Inspired by Scandinavian folktale, Röki is a gorgeous game filled with mythical beasts. The landscapes and snow are beautiful, with items hidden throughout that Tove can add to her journal. I had a great time adventuring through the world and encountering the lovely (and not so lovely) creatures along the way. There is a good level of puzzling throughout the game, which won’t leave you wanting to tear your hair out in frustration. Want to know more about Röki? Check out my review from earlier in the year.

Airborne Kingdom

Website | Twitter
Platforms: PC (Epic)
Genres: Simulation, strategy, city-builder

Take to the sky in Airborne Kingdom, and bring unity and harmony to the ground kingdoms once more. In days gone by, the airborne kingdom kept all the ground kingdoms united, but one day it vanished without a trace. Or so they thought. The answer to the airborne kingdom was held in a tapestry left behind, and with its instructions, the airborne kingdom can exist again.

Airborne Kingdom is so gorgeous! I spent so much time looking at the mosaics on the ground and marvelling at the ground kingdoms. Sure, the airborne kingdom is lovely too, but there is also so much to see on the ground. Combine this beauty with relaxing gameplay and an excellent soundtrack to accompany you on your mission, and you have an amazing city builder.

For me, one of the best features of this game was the lack of combat and war. You don’t attack or intimidate the ground kingdoms but help them reconnect with the other kingdoms. It was so lovely to see a city builder where the focus was on unity and not destruction. If you want to see more of my thoughts on Airborne Kingdom, check out my review.

The Last Campfire

Website | Twitter | Soundtrack
Platforms: PC (Epic), PS4/PS5, Xbox, Nintendo Switch and Apple Arcade
Genres: Adventure, Puzzle, story-rich

After becoming separated from their friends, due to a particularly lovely little bird, Ember finds themself in an unknown world that is both creepy and whimsical. As they navigate this world, they come across the forlorn, lost souls that have given up hope. Ember can see into their minds and give them back hope and direction, by way of puzzles. Once the puzzle is solved, the forlorn can make their way to the campfire and safety. Ember must make their way through multiple areas, to help the forlorn and find their purpose.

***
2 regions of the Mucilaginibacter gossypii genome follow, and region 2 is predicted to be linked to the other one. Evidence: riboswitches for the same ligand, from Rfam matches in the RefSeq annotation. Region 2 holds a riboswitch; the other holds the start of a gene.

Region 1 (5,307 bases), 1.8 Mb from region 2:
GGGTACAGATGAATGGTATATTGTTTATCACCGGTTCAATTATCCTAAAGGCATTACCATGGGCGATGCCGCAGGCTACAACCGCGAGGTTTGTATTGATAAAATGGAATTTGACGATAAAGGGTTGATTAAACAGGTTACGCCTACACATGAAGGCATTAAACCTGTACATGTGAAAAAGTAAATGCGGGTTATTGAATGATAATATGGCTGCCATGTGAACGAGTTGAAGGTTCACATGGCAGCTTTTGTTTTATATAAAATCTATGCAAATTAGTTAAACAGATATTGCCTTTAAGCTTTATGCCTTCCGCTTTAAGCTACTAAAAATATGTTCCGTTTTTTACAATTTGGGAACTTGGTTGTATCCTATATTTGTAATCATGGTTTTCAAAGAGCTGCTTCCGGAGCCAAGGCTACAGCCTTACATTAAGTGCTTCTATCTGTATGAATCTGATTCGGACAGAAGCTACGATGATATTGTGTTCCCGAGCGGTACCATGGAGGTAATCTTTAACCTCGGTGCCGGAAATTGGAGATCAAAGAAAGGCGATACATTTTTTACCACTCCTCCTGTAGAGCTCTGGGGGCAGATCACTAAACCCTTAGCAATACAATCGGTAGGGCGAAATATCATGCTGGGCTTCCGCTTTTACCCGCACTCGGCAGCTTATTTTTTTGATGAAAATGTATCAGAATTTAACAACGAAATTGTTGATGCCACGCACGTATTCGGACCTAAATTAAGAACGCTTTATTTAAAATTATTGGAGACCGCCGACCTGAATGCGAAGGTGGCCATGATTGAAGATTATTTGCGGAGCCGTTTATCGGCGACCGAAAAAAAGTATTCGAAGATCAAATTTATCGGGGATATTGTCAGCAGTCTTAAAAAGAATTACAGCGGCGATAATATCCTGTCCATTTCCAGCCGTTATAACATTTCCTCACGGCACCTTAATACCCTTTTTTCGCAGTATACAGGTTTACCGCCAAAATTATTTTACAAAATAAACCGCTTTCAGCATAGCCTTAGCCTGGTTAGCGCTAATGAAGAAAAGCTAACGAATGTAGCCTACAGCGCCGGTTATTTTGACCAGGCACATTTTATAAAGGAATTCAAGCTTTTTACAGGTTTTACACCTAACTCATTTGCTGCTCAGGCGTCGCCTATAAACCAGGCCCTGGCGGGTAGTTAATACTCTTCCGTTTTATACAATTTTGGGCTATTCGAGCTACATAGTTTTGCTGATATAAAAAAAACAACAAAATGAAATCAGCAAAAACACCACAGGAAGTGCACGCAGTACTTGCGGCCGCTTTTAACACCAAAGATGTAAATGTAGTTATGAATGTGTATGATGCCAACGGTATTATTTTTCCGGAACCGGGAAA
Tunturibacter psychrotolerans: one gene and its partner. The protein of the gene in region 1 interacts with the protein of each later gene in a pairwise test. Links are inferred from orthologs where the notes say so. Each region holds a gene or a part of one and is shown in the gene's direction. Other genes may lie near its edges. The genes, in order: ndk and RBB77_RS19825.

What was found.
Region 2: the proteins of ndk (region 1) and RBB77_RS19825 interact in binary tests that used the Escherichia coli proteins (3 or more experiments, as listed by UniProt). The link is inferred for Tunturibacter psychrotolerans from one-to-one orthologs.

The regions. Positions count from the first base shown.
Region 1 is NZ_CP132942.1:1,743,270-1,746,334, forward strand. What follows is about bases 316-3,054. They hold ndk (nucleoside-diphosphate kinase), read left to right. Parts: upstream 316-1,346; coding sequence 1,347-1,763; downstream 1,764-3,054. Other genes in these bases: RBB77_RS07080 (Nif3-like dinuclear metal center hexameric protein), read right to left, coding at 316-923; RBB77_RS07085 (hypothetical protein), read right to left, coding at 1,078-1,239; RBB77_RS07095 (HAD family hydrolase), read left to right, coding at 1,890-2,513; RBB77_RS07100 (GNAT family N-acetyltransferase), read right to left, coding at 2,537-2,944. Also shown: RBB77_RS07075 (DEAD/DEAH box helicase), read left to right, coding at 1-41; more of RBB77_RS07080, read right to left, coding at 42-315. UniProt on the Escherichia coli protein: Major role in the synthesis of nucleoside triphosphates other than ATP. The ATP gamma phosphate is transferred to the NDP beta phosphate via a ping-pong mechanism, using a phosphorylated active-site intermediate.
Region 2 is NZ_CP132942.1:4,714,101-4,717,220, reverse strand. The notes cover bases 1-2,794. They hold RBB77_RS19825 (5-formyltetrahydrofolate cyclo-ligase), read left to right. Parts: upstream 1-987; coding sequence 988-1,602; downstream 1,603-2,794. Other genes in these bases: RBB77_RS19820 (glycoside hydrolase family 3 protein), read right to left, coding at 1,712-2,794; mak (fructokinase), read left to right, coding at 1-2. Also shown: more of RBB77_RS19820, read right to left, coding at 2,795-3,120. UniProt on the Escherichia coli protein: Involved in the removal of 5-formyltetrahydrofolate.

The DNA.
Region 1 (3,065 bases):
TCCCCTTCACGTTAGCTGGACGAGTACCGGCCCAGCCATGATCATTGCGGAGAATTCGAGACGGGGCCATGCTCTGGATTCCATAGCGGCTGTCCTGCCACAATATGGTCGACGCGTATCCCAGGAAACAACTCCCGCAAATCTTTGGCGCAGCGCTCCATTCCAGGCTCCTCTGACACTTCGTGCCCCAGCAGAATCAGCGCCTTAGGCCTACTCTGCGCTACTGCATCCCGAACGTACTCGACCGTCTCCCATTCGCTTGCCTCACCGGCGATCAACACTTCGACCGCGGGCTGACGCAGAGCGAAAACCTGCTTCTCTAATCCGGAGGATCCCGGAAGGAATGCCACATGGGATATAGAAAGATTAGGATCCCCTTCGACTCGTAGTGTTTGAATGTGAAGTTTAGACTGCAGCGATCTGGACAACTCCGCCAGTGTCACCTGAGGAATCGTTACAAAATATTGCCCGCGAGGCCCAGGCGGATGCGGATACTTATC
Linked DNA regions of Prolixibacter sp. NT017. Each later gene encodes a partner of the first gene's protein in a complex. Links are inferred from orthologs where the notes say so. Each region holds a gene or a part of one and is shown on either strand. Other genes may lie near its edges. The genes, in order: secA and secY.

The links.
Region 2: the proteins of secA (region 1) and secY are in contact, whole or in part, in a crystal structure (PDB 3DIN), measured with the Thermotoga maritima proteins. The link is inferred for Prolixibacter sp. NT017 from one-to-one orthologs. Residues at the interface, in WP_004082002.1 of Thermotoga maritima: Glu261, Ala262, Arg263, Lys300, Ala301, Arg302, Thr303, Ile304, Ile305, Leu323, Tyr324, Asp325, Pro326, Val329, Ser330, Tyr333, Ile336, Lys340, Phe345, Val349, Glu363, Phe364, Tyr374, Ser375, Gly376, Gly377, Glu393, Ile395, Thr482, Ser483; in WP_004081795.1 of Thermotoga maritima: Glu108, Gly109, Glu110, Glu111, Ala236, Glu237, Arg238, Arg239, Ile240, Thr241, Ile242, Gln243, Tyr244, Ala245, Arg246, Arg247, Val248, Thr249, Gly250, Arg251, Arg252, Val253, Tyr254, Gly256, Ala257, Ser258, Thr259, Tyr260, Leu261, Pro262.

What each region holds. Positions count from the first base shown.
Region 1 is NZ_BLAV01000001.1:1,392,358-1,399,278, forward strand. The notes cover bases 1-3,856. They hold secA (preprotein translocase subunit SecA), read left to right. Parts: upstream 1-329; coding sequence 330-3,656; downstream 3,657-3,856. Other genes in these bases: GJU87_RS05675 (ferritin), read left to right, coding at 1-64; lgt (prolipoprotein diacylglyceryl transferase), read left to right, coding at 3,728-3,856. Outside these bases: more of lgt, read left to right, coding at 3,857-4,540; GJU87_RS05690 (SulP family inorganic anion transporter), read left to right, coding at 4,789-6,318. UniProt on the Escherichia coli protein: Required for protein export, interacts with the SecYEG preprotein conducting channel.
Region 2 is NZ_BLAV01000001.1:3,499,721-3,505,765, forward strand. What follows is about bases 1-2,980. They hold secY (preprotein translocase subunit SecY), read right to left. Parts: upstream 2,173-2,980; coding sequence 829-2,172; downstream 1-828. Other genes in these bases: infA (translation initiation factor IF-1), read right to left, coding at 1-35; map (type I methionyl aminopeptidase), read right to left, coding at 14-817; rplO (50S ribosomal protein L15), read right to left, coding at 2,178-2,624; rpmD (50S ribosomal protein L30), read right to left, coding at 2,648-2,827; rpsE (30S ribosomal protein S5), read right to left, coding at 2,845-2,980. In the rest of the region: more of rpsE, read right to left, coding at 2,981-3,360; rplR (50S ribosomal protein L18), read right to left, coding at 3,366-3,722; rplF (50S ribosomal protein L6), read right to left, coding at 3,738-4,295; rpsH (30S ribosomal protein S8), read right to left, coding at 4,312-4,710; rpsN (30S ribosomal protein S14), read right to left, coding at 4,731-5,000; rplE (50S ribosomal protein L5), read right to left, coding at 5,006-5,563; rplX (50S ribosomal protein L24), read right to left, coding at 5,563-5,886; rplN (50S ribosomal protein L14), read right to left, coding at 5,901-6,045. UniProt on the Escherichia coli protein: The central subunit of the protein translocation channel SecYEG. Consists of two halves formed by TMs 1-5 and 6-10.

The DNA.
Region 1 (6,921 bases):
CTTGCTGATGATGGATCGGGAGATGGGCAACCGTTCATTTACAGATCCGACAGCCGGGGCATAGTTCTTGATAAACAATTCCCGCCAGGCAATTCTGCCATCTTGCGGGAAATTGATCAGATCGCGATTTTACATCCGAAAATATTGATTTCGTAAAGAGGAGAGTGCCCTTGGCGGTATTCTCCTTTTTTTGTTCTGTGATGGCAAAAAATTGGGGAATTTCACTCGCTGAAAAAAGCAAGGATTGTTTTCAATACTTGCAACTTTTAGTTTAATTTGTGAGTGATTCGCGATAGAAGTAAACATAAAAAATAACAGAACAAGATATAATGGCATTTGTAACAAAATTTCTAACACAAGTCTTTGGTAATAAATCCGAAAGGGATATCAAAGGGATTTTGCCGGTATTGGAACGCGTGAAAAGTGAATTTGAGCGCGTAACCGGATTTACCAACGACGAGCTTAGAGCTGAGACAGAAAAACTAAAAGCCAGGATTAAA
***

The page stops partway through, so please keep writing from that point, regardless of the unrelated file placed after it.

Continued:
When I started playing The Last Campfire, I didn’t expect the story I found. I am not quite sure what I expected, now that I think of it. I watched the trailer, saw the lovely graphics and decided I had to play it! The Last Campfire has a sweet, touching story that is told beautifully by the narration of Rachel August. She brings a storybook feel to the game, with a somewhat darker tale to tell. My interpretation of this story was about coming out of depressions, but others see it as a story of death and grief, so it is up to the player’s interpretation. At about 6 hours long, The Last Campfire is a lovely way to spend a day.

It’s been a joy getting to play these games through the year (especially December!) and seeing the unique ideas people come up with. This is something I love about the indie scene; there are no limits! Have an idea? See where it takes you. The fun is in the adventure, exploration and the storytelling, and there is no shortage of stories being told.

Are you looking for more combat free games? Check out my favourites from last year. Let me know what you think and what your favourites of the year were.